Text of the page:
We’ve discussed it before, but now knowing my history, let’s hit it again. The Advanced Health Care Directive.
As we discussed in an earlier post, the health care directive is a tool that helps your family make decisions about your end-of-life care. It does so by appointing an agent who is aware of and has the authority to carry out your medical wishes, such hiring or firing health care providers, consenting to admission or transfer to a health care facility, asking for consultations or second opinions, or continuing or discontinuing life support.
I actually have personal experience with this very thing. Because my grandpa did not have an Advanced Health Care Directive, he put my dad and me in a difficult spot when he got sick. We had to decide if he should stay connected to a machine that would prolong his life, or if he should be released from that machine. At the time, I felt the best thing was to release him from the machine. But I did not consider how that decision would affect my siblings. My sister, Cyndie, was living in Washington State. It did not even dawn on me to keep grandpa alive until she got to come and say goodbye.
Had Grandpa communicated his health care decisions to my dad, my dad and I wouldn’t have had to carry the weight of such a heavy decision, and the guilt that has resulted from it.
The main key of the health directive is to ensure that whoever is making the decisions is basing it off your desires, not what they want or think is best. In my grandpa’s case, he could have directed that he wanted to stay on life support until all of his living heirs had the opportunity to say goodbye. By doing so, it would have reminded us all that everyone needs that chance to say goodbye.
Some things that would have helped in my situation are (i) knowing what my grandpa wanted; (ii) being able to access the information; and (iii) being able to talk to the other family members about what my grandpa wanted.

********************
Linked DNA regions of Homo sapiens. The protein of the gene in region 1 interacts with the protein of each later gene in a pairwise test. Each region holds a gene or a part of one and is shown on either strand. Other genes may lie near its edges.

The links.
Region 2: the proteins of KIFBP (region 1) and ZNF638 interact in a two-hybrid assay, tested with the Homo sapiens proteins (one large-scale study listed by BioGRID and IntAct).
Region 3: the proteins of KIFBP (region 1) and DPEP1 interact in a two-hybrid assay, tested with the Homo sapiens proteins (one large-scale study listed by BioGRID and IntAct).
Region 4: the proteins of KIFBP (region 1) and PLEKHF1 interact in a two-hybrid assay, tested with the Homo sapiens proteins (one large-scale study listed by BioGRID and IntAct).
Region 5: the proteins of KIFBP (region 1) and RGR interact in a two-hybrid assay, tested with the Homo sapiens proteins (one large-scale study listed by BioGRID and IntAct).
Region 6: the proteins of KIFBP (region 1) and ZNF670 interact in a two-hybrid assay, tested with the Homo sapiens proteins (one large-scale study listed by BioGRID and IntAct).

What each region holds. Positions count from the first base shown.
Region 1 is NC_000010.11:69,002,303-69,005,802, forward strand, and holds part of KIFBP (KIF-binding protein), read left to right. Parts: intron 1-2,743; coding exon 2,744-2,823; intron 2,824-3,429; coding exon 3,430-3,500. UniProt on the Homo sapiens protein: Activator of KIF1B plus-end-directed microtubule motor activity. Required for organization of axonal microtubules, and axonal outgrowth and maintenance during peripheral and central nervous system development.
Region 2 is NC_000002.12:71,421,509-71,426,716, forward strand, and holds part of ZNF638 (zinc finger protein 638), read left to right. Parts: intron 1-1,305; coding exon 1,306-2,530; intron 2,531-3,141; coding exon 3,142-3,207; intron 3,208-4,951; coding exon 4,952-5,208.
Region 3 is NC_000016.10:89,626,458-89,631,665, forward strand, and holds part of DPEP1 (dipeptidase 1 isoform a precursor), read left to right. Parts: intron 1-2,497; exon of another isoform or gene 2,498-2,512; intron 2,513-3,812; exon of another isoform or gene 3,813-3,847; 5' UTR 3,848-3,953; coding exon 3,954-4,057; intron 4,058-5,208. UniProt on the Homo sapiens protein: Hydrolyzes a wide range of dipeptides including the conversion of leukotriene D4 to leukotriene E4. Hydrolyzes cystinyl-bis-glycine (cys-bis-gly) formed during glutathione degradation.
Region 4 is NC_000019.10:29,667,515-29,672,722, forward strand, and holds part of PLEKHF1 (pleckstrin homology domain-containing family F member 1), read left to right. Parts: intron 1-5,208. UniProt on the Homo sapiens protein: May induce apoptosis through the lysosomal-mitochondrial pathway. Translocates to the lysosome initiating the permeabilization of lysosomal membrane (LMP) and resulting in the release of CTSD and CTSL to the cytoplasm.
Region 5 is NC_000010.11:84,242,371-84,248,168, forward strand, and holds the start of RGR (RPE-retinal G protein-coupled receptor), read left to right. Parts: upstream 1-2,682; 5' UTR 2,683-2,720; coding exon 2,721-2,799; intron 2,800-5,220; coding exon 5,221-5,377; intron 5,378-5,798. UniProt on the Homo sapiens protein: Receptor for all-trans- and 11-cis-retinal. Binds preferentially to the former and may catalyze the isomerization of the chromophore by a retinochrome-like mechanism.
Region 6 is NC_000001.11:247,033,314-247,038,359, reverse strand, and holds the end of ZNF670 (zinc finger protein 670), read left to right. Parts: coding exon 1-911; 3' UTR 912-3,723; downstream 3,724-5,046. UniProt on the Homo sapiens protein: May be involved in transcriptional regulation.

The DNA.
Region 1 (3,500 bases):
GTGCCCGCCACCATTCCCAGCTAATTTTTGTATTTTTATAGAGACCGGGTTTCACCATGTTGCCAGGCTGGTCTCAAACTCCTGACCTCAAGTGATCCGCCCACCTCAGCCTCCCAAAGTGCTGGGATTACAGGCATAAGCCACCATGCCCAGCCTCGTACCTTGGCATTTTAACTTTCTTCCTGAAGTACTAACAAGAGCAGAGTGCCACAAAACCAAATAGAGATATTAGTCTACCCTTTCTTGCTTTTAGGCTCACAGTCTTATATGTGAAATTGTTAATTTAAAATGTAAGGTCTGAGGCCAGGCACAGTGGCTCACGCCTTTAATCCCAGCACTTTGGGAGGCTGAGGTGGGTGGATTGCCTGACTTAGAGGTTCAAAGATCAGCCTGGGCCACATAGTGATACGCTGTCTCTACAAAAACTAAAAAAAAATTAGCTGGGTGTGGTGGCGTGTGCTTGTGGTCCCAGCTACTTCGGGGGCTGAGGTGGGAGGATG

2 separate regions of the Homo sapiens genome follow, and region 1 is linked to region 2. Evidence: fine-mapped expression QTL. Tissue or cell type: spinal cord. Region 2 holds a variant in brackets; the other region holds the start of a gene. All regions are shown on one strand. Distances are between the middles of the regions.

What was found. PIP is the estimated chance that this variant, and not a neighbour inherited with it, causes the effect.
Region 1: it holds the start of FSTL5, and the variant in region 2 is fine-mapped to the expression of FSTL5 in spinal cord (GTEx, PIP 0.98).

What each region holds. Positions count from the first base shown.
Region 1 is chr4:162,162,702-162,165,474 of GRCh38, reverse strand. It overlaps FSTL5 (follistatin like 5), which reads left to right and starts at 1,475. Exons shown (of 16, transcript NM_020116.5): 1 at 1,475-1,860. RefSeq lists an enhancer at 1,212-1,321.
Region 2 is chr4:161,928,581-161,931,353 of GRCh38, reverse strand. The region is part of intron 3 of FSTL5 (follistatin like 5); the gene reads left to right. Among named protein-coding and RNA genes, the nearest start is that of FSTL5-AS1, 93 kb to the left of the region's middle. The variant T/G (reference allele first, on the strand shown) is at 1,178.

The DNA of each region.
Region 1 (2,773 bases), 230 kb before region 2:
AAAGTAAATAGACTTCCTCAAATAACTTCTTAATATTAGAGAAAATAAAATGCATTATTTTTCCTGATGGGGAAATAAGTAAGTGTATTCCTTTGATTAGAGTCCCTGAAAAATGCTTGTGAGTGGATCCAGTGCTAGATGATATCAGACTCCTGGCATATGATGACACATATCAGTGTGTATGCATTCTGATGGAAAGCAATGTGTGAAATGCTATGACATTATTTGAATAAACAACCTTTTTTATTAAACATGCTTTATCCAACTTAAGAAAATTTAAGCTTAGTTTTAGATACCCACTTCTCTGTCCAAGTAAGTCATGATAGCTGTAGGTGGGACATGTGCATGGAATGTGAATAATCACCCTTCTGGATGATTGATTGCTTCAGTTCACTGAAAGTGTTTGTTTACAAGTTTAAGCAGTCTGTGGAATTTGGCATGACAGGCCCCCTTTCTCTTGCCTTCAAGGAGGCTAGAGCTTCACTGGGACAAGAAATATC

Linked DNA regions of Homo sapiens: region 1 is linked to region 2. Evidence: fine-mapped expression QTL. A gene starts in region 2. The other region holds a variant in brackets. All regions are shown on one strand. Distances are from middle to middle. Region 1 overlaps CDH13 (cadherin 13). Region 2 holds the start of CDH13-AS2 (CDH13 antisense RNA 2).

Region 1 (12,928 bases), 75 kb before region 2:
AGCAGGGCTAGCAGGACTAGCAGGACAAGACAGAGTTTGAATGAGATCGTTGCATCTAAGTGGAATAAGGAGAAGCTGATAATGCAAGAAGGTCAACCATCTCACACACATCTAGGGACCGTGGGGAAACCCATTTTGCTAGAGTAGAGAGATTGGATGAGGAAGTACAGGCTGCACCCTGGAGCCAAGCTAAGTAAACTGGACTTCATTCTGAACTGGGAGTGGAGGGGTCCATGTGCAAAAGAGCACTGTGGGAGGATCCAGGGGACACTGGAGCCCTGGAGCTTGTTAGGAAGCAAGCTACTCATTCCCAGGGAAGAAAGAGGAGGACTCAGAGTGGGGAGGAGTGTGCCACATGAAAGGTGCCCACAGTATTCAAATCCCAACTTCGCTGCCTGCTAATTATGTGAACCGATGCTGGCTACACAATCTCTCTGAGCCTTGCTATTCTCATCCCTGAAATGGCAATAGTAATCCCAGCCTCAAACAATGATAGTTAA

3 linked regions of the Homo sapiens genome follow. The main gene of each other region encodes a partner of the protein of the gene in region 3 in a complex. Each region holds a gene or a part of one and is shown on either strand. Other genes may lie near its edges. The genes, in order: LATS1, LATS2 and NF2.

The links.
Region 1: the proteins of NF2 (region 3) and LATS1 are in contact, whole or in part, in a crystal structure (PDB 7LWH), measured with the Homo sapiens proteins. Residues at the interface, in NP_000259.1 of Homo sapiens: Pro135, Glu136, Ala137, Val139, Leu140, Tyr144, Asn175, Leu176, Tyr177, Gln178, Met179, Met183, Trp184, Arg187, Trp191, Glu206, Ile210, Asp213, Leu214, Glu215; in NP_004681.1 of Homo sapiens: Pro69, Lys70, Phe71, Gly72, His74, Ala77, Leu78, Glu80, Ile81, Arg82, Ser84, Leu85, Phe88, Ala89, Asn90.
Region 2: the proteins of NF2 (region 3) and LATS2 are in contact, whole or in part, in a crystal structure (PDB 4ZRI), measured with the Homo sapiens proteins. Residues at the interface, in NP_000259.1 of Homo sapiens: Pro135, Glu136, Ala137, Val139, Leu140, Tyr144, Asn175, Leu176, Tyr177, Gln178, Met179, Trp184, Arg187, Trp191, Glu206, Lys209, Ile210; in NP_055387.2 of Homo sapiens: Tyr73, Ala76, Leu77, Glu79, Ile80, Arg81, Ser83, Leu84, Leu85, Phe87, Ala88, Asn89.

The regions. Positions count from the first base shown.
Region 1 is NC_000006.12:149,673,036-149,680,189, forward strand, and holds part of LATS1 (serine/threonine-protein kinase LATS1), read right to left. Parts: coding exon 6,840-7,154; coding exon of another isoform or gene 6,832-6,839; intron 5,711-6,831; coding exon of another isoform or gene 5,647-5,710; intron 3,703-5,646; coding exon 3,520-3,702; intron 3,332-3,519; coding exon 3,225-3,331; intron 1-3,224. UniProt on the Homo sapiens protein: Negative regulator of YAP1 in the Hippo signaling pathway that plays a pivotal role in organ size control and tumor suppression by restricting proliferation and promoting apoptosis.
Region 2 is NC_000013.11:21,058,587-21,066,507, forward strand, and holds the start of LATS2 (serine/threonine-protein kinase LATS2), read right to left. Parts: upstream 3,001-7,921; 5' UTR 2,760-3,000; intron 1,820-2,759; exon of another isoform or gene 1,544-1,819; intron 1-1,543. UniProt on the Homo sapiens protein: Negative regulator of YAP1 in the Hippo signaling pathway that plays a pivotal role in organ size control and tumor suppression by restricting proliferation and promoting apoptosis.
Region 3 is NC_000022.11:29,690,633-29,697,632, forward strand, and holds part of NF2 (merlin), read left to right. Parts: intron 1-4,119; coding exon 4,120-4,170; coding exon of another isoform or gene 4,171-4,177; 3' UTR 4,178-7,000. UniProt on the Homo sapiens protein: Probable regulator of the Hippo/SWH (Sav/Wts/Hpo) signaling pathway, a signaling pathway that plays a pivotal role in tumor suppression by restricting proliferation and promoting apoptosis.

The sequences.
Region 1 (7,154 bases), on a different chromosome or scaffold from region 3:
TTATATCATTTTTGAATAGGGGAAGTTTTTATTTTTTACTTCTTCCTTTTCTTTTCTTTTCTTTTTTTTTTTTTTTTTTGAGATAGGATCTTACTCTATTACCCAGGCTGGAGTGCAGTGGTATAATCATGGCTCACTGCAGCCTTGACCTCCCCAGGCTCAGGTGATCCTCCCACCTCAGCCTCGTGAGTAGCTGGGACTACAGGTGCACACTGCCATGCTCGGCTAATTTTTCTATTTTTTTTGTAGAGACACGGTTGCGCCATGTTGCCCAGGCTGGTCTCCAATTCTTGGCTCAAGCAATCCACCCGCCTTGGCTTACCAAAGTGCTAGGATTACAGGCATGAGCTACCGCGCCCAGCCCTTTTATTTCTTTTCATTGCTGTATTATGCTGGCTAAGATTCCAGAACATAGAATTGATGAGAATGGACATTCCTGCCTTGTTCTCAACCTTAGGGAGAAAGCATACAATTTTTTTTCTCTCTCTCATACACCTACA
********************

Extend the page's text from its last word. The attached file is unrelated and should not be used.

A health care directive is not permanent. You can change or amend it at any time. It just gives others a plan of action to follow when you are unable to make a plan for yourself. It’s preplanning. No one goes on vacation without researching the weather, the location and the things to do. Why would you not have a plan of action for when you are unable to speak?
There are times you may wish to change your plan of action. For example, my brother was diagnosed with cancer more than five years ago. At the time, his family consisted of him, his wife, and their two children. So, his health directive may have been less complicated and simply stated that he did not want any treatment to prolong his life if he were unconscious. But, his family has grown, and now he has a grandson, a wonderful son-in-law, and a wonderful daughter-in-law. He may desire to hang on a little longer. Also, with how technology is always changing, you may desire to stay on the machines to have the chance to come back.
My point, and you can see that I am passionate about this, is please do not leave your family guessing. Do not put your loved ones in a position where they have to choose for you. It’s hard on them. They have to live with it for the rest of their lives. Have a plan of action. I promise you it is worth it.
Let me use my experience for your benefit. Please contact me today for a free consultation and we can discuss how to create an advance health care directive for you or your loved ones.